Inspiration for a Home That’s Accessible AND Stylish

Jun 22 2020
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I’ve said it many times, I firmly believe that a home can work perfectly for whoever lives in it and still be beautiful. But I still believe a home should WORK for you first before beauty though I think both of them can be totally achieved. This is completely true for an accessible home as well, it can be lovely, stylish and work awesomely for everyone in your family and life!

Operation BLISSFULLY HAPPY: My updated 1, 2 and 10 year plans! Paying off my home mortgage within ten years, putting in a VRBO rental suite in the basement(This is a contributed post, for more information about my compensation please read my disclosure policy)

When you or anyone in your family has difficulties with mobility or particular needs for moving around, you need your home to be accessible.

Whether someone in the family is a wheelchair user, uses crutches to get around or needs help with things like sitting and standing, you don’t want your home to make life difficult. However, when you look at accessible home features, such as grab bars, shower seats, or even chairs designed for people with mobility issues, they’re often not particularly stylish. You don’t want your home to look like a nursing home or hospital, but how can you make it both accessible and stylish?

Fortunately, you don’t need to make your home look sterile and out of date. There are ways to make a home that’s accessible for everyone and make sure that it’s stylish too.

Turn Space into a Feature

When you want to make a home accessible, it often means having a little more space to move around. Getting around in a wheelchair, for example, requires a little more space between furniture and preferably wider doorways too. If you need some extra space in your home, turn it into a design feature rather than something you do out of necessity.

Having lots of empty space can help your home look clean and uncluttered, but it doesn’t necessarily mean going for a minimal look. By choosing the right furniture and accessories, you can still put plenty of personality into each room.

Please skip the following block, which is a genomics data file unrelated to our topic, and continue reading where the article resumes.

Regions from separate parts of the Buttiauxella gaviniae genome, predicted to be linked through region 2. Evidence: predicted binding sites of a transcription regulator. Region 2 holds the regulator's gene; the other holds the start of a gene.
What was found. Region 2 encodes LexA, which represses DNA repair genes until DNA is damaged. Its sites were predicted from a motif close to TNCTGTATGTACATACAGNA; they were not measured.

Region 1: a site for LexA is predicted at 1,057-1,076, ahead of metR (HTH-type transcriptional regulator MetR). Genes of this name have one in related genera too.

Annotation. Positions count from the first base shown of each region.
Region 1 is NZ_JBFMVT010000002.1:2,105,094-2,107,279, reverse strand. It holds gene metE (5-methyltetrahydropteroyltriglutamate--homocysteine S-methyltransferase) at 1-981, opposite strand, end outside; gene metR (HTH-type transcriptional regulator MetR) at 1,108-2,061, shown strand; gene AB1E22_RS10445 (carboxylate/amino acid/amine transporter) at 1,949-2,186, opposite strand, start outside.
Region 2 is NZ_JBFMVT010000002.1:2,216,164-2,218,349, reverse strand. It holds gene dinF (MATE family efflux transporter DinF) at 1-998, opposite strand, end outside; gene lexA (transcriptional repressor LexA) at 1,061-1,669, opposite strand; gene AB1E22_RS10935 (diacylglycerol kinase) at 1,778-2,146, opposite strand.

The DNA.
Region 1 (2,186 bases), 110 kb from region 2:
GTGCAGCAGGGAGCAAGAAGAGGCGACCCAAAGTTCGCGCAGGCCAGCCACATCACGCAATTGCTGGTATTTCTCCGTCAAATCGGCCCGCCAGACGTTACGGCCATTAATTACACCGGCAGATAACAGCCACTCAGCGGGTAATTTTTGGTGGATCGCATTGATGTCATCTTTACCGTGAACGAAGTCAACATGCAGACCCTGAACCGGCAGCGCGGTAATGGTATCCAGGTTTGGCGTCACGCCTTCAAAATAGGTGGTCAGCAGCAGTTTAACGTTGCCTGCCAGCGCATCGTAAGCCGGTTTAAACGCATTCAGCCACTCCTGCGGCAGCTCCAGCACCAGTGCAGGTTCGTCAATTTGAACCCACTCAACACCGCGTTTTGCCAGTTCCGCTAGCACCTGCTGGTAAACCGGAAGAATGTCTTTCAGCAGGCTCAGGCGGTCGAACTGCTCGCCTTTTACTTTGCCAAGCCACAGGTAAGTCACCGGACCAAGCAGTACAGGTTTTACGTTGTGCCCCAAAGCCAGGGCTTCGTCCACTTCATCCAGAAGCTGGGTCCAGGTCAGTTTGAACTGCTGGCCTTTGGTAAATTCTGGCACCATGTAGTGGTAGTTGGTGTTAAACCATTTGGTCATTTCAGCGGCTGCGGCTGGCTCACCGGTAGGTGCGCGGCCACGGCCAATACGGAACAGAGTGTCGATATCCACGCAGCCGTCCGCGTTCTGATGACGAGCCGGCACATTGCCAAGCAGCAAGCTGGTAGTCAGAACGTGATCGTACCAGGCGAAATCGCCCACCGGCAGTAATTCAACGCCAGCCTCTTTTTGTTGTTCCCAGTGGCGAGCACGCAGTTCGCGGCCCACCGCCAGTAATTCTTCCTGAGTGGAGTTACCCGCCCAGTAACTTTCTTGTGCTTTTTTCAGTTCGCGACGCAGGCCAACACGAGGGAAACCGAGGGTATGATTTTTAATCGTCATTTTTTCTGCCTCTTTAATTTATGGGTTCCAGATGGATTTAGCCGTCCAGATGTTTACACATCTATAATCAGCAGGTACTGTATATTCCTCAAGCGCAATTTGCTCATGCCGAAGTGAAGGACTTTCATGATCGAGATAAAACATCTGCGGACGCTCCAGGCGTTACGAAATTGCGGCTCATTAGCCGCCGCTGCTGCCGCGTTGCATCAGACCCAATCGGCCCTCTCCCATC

Choose the Right Floors

Flooring can be a bigger issue than you might think when decorating an accessible home. Carpeting and rugs could cause an issue for wheelchairs, while floors that are too slippery might be difficult to navigate for anyone who has difficulty walking.

Hard floors are a good choice if you have a wheelchair user in the house, but make sure to find floors that are less likely to be marked by wheels. You might want to consider softer flooring like carpets for someone who isn’t so steady on their feet or could be at risk of falling.

Look for Designs with Accessibility Built In

A lot of furniture and home fixtures made for disabled people isn’t exactly great to look at. However, there are plenty of stylish options to help you make your home more accessible. Some things are built with disabled people in mind, while others just happen to be appropriate for someone with accessibility needs.

If you’re redesigning your bathroom, for example, you can find some great options. Installing a walk-in tub is a good idea for anyone who might have difficulty getting in and out of a traditional tub, and there are some good looking choices. If you need a shower chair, consider something like a wooden bench mounted on the wall, instead of a boring plastic and metal chair.

Other examples include the furniture that you choose for your home. Perhaps you need seating that is easy for you to get up from. You could look at specially-designed recliners and chairs that can be adjusted. Another option is simply to explore what’s out there and find chairs or a sofa that’s a comfortable height for you.

Operation BLISSFULLY HAPPY: My updated 1, 2 and 10 year plans! Paying off my home mortgage within ten years, putting in a VRBO rental suite in the basement

Spend a Little More on Better Materials

When you need to build certain fixtures into your home, it can be worth spending more on the materials. For example, if you need to put bars and rails in your bathroom, consider choosing metal over plastic. It might be more expensive to buy items in chrome or stainless steel compared to plastic, but they will look much better.